There are a few critical components of a Spey cast that I like to emphasize in our trout Spey clinics, because they are the keys to troubleshooting when your cast heads south. Clinics, demonstrations, books and YouTube are all great resources, but they don’t offer much help while you are out on the water. Maybe your different, but when my cast falls apart I’m usually on the water, not in front of my computer.
I’ve had the opportunity to cast and fish with (and just observe) some great Spey casters in my life. All the great – and consistent – Spey casters I have spent time around have one thing in common. They are masters of anchor placement. And, they pay close attention to their anchor on every cast.
Most of us are stoked if we place our anchor in a target the size of a drift boat. Most of the time that’s close enough to keep us fishing. But the great casters are placing their fly in an exact spot when they set the anchor. Like in an area the size of a basketball. And they “watch” the fly into that spot. It’s not too far fore or aft, and it’s generally very close to them.
For novice casters, I recommend that you try and set your anchor within a rod length of you. You can get away with a rod length and a half, but we’re trying to improve, right? Get it close. You want that anchor to be lined up with your target, and generally even with your body position to whichever side you intend to launch from.
I won’t go into the “how” here, there are abundant resources for that, and everyone has a different opinion. But I will stress that you’re never going to be a great Spey caster if you “drag” your fly into position. You are going to have to aerialize that line to achieve close and accurate anchor placement.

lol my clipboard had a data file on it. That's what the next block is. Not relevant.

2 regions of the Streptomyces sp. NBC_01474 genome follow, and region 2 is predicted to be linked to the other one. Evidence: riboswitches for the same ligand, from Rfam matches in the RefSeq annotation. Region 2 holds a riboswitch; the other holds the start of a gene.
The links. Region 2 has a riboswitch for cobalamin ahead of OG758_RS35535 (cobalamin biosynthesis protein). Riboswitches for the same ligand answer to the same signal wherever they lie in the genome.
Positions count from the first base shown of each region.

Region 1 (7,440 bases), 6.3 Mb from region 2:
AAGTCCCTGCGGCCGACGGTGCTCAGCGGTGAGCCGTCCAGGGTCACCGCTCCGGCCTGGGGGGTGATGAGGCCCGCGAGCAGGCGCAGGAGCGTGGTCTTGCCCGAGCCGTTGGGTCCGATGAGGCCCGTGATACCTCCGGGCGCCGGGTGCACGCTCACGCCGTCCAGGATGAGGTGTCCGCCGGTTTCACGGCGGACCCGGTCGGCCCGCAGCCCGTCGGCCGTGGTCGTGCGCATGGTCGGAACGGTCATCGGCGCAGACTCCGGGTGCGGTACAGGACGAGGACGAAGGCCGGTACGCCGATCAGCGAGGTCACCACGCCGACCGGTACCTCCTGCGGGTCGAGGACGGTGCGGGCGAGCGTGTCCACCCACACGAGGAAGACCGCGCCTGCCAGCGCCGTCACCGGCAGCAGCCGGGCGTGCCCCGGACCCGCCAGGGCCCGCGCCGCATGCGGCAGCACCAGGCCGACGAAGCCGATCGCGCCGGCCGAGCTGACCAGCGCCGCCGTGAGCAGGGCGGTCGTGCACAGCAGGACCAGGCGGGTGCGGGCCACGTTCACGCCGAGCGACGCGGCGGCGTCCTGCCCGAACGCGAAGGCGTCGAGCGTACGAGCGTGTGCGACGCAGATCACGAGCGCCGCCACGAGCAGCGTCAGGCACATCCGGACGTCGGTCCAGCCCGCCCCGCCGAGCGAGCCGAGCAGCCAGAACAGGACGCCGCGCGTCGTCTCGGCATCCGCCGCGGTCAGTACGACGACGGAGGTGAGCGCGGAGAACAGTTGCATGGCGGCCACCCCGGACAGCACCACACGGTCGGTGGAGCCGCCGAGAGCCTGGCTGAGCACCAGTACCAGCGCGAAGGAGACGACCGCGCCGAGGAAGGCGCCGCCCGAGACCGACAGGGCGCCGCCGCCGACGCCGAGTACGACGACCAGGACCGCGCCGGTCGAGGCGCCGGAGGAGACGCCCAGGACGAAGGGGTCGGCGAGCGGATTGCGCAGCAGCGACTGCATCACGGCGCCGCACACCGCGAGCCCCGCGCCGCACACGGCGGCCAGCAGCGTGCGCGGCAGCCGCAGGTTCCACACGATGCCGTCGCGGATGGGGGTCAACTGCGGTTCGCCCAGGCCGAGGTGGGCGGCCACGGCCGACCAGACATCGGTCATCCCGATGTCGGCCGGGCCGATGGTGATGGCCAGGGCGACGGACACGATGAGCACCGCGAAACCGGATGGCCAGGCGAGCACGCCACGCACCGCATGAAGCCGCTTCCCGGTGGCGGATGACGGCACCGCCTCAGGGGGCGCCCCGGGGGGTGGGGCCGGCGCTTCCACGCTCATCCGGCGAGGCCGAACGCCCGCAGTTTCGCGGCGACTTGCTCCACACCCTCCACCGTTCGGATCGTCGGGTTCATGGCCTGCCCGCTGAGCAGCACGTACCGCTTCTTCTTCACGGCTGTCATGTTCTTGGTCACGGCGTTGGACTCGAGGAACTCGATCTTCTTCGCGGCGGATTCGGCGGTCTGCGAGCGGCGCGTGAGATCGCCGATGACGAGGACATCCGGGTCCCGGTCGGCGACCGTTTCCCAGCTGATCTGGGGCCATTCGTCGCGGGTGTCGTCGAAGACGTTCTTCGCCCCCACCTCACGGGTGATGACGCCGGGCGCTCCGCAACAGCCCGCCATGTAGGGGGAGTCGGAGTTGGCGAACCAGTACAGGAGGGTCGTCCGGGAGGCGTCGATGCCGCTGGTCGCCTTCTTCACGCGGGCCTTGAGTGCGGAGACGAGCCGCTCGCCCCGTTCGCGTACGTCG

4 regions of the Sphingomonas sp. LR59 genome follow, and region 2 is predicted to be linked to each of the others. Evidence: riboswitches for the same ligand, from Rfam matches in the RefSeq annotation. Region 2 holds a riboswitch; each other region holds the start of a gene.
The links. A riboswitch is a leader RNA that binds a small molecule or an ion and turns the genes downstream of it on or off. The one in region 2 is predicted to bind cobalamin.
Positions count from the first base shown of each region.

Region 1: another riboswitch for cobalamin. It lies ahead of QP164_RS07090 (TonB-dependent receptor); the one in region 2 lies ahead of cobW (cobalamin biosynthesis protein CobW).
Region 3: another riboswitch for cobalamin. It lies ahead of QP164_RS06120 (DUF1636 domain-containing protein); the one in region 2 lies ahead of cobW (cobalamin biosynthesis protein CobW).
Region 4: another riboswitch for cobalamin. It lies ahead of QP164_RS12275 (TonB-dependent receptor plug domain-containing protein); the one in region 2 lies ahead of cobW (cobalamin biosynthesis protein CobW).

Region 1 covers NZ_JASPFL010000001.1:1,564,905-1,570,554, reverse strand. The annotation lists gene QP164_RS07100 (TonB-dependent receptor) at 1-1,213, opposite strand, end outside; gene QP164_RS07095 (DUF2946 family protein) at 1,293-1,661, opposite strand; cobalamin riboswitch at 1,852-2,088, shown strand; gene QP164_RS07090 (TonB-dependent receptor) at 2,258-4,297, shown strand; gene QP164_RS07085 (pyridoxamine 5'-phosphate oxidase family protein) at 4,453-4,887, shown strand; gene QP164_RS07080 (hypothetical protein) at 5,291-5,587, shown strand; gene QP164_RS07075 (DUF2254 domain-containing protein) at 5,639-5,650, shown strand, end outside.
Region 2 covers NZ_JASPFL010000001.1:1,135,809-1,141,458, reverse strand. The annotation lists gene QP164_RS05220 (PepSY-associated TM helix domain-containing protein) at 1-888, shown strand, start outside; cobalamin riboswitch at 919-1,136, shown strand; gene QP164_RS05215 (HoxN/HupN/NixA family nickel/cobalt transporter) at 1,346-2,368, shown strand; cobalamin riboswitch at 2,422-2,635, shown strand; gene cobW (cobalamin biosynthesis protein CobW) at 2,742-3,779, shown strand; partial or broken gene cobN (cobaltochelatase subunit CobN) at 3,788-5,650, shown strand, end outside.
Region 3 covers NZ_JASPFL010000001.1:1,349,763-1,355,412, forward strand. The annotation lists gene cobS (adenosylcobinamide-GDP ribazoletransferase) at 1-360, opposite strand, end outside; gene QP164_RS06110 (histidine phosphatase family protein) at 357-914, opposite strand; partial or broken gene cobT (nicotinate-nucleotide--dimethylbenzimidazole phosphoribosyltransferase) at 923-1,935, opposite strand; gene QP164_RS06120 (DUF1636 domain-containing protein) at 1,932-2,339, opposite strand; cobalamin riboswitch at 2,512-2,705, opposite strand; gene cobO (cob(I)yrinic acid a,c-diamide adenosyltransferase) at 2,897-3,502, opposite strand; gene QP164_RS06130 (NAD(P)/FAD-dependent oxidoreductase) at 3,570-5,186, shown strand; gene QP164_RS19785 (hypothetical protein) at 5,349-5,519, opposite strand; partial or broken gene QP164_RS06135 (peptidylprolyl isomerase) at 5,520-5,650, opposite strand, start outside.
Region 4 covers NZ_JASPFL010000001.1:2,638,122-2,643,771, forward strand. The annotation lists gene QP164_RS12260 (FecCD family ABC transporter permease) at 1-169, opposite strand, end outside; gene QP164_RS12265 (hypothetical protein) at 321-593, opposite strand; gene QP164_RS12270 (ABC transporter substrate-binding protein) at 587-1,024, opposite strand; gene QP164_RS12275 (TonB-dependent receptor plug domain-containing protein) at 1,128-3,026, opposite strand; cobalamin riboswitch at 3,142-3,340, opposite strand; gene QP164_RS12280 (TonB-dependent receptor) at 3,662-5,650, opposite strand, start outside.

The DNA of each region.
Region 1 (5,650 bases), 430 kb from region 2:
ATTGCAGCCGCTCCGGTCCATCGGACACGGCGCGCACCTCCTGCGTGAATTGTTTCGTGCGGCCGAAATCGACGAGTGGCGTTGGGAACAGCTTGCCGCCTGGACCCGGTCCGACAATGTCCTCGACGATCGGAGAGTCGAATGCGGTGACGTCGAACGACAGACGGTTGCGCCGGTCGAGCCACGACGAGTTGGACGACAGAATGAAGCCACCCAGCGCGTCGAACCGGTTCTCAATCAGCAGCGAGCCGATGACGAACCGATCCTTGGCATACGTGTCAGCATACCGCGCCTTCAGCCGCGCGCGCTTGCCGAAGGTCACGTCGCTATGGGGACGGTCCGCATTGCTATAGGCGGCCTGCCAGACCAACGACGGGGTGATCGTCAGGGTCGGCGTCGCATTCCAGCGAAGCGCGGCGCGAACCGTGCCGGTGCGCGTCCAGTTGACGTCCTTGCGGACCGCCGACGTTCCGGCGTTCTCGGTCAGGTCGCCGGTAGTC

These can be very touchy/Feedly moves, and you need to spend some time practicing. Mileage counts here, and you’ll be rewarded by taking some time from fishing while you simply practice setting the anchor. Each time you get in a new run, practice your anchor set 10 or 20 times before you begin practicing and fishing. As you move through the day, you’ll begin to develop muscle memory from both sides of the river, both shoulders, and in a variety of currents and wind directions.
Sounds boring for sure. But you will never be a great two-handed caster until you master anchor placement. I always encourage students to find their own style. There are plenty of great casters out there, and they all have different options of which way is the “right way”. Find the one that works best for you.
And the next time you’re struggling through a run, stop and focus on your anchor placement. Improving the anchor tends to improve the cast.